An assessment will give you a baseline of your current state, from which you can assess your gaps, and areas, which you might want to improve. You can then prioritize your improvements in short, medium, and long-term efforts, knowing that you can’t change everything at once. Try to identify areas of the organization that are having success. Look to leverage that success by collaborating with areas that need improvement and would benefit from learning what processes work best.

FCM has produced an Asset Management Readiness Scale, which is available here, but there are other assessment tools out there.

“This isn’t a one person project. We established a working group of staff from different departments to make sure everyone is contributing. We have shared ownership of the asset management program, and we shared the load across the working group. Anyone can write an AMP report, but the working group helps move our AM practice forward.”

Travis Rob, Manager of Operations and Facilities, Fort Frances, Ont.

Start an asset management network or committee, get together and talk about what asset management can do and what you might try. Build awareness in the organization and start the cultural change and different way of thinking. Discuss how the different departments can share information to make better more collaborative decisions.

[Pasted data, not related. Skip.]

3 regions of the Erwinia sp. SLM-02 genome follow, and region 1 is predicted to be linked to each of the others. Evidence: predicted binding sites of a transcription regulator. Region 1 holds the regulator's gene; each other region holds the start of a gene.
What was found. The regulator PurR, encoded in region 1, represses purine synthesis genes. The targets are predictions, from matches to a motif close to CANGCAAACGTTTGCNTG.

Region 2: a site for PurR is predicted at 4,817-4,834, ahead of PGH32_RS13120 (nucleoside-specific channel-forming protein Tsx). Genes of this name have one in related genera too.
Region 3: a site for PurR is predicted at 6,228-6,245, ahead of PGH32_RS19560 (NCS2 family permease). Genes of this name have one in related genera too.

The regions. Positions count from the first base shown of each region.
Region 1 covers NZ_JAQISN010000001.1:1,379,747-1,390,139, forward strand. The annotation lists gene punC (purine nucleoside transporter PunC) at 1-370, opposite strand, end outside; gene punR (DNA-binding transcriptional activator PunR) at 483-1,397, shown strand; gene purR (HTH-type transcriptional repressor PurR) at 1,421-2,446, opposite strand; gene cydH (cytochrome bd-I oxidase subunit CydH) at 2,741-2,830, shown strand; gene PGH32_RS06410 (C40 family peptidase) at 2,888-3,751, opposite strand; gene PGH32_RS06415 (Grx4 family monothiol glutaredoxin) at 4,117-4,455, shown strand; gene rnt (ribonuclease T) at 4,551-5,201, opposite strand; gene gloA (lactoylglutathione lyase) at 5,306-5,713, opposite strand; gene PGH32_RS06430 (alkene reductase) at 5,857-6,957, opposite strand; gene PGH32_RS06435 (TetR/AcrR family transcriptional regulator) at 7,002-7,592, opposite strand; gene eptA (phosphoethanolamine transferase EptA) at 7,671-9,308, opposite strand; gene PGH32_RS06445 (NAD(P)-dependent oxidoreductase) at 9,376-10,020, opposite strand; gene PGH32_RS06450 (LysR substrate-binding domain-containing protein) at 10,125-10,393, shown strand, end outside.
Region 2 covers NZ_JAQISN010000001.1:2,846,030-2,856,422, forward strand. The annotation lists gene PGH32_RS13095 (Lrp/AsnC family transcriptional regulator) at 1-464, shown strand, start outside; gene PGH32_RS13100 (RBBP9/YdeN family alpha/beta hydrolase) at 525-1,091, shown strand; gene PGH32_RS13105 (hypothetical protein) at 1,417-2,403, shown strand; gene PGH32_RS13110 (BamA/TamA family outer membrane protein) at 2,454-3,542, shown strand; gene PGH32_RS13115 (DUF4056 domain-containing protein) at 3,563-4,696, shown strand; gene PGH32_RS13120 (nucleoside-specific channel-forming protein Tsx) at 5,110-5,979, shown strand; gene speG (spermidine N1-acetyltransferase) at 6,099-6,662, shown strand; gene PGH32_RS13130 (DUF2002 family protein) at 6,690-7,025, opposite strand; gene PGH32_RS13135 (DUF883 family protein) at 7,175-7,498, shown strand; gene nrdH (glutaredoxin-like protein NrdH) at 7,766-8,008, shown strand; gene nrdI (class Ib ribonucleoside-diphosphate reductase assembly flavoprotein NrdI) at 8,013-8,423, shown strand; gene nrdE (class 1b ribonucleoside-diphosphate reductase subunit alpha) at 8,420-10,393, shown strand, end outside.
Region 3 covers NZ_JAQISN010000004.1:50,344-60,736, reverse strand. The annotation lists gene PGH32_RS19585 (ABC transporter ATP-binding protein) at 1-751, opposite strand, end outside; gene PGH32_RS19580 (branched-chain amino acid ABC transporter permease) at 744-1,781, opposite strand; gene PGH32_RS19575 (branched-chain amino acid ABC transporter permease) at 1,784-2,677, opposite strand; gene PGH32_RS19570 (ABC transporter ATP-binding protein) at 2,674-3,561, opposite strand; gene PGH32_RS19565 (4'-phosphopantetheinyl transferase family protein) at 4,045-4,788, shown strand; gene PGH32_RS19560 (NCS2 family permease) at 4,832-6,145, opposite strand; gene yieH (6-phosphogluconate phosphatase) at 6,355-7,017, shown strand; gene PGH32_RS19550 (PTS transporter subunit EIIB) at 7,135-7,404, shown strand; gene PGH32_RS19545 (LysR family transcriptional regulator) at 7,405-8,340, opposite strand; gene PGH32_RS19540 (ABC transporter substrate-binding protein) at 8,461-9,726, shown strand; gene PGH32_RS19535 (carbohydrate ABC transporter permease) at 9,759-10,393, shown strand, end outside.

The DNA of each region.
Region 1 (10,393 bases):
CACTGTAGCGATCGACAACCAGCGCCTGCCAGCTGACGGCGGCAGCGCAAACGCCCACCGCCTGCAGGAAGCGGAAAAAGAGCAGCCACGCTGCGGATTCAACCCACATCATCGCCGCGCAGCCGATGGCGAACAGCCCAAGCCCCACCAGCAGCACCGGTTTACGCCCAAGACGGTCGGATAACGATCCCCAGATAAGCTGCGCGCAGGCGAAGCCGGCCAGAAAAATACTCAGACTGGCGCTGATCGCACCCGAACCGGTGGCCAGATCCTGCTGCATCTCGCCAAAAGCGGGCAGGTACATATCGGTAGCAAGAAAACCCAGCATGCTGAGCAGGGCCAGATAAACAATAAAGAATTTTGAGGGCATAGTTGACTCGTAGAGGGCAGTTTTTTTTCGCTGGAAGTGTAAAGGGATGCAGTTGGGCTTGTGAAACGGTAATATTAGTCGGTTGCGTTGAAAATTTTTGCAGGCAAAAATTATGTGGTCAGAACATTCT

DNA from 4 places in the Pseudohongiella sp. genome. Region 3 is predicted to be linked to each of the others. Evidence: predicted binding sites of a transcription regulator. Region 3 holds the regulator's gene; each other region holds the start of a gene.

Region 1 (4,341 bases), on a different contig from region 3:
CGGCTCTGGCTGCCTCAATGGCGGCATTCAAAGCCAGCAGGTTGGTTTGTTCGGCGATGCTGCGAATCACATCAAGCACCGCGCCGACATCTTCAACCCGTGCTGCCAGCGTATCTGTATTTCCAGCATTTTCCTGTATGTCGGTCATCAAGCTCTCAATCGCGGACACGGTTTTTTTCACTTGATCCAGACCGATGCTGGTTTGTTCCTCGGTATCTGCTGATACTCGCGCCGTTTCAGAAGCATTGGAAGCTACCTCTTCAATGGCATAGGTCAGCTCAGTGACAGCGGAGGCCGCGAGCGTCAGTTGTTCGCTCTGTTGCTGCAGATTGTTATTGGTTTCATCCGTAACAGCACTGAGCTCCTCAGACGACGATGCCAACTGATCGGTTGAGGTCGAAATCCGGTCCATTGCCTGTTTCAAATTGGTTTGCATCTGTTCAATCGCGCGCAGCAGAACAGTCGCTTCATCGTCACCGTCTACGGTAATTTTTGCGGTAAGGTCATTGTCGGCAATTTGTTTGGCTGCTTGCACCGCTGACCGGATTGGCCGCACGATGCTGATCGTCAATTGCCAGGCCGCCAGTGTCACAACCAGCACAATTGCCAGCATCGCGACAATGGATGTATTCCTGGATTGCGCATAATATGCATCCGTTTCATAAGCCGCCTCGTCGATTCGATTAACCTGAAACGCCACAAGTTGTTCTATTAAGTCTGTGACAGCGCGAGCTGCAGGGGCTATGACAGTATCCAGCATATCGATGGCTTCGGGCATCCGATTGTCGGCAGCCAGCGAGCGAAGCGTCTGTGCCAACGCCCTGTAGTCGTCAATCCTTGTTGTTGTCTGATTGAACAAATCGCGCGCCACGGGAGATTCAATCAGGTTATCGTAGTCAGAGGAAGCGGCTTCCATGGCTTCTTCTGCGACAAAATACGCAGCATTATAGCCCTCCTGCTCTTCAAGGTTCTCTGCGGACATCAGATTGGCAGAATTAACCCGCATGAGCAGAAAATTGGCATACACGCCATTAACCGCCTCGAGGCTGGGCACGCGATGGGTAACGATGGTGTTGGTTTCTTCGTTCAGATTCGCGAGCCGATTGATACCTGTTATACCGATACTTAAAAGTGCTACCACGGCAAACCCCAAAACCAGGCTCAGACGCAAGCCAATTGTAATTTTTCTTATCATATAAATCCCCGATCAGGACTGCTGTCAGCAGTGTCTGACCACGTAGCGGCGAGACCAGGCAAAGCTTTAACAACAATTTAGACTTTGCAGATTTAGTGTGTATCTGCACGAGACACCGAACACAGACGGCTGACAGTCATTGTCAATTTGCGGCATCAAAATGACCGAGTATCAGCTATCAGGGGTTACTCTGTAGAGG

4. Start planning your organization’s journey

This isn’t going to happen overnight. Put a long term, realistic plan in place, and monitor your progress. You need to look at this as an incremental culture change within your organization. Don’t think of asset management as a one-off project or program. Think about it as moving towards evidence-based decision-making considering risks, service levels, investment requirements, and sustainability.

“Asset management isn’t a capital project like building a bridge. It’s a change in perception and way of working.”

Gordon Duff, Treasurer and Deputy CAO, Town of Minto, Ont.

Use your Gap Assessment to start drafting an ‘Asset Management Roadmap’ to plan out what you will focus on improving over the next one, three, or five years. Keep it simple, and give yourself time. This will not happen overnight.

“It can be overwhelming to look at the asset management system as a whole. Pick small projects and initiatives that will support you getting where you want to go. Pick areas where people are already working to help with some easy wins to get the ball rolling.”